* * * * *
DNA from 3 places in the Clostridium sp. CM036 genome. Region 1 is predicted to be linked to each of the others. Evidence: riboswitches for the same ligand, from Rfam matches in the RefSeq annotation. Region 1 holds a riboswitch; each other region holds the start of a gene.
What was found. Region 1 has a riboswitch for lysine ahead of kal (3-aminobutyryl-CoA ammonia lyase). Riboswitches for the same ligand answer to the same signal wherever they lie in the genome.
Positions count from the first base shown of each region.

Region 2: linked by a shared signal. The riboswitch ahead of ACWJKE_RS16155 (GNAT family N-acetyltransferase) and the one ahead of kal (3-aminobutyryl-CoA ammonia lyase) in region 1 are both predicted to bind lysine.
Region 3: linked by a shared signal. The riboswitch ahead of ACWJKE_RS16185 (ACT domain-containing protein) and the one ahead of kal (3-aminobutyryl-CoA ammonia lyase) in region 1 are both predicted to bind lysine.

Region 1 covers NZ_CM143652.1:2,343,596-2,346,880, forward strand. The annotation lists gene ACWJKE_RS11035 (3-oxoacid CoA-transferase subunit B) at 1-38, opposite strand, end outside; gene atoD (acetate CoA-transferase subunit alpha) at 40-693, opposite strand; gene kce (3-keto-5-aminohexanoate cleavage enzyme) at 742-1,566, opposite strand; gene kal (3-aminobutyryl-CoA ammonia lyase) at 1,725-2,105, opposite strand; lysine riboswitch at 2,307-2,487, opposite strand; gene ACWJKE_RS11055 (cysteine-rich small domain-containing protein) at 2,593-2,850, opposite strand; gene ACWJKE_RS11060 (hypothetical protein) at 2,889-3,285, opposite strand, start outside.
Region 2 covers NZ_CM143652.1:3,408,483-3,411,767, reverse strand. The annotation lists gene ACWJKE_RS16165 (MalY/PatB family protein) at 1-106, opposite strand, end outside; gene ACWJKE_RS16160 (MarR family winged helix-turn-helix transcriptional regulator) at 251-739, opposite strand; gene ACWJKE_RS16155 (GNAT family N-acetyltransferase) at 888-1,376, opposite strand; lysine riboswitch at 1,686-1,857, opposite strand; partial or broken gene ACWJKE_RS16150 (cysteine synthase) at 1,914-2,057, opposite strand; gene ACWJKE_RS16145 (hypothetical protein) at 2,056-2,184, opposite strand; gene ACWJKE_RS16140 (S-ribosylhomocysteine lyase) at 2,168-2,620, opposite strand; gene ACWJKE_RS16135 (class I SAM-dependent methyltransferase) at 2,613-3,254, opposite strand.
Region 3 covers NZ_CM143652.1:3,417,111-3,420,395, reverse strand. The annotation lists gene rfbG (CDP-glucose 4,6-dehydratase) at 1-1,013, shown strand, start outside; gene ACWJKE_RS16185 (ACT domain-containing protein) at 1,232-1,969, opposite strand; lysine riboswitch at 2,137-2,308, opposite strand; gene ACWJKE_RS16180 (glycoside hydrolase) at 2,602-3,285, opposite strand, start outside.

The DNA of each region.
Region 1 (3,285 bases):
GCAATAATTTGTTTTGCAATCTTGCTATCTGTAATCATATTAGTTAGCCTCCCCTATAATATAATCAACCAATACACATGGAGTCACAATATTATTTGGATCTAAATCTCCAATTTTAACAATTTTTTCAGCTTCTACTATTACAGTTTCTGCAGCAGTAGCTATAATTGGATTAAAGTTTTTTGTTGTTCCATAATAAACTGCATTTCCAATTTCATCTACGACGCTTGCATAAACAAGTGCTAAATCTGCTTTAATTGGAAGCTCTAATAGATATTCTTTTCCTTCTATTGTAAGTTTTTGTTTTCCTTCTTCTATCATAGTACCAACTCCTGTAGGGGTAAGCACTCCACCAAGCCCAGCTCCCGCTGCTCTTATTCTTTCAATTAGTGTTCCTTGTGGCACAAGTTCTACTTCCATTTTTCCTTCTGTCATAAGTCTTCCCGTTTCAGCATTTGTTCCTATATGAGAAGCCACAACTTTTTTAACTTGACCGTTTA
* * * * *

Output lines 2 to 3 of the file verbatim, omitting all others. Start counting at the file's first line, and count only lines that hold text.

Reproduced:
What was found. Region 1 has a riboswitch for lysine ahead of kal (3-aminobutyryl-CoA ammonia lyase). Riboswitches for the same ligand answer to the same signal wherever they lie in the genome.
Positions count from the first base shown of each region.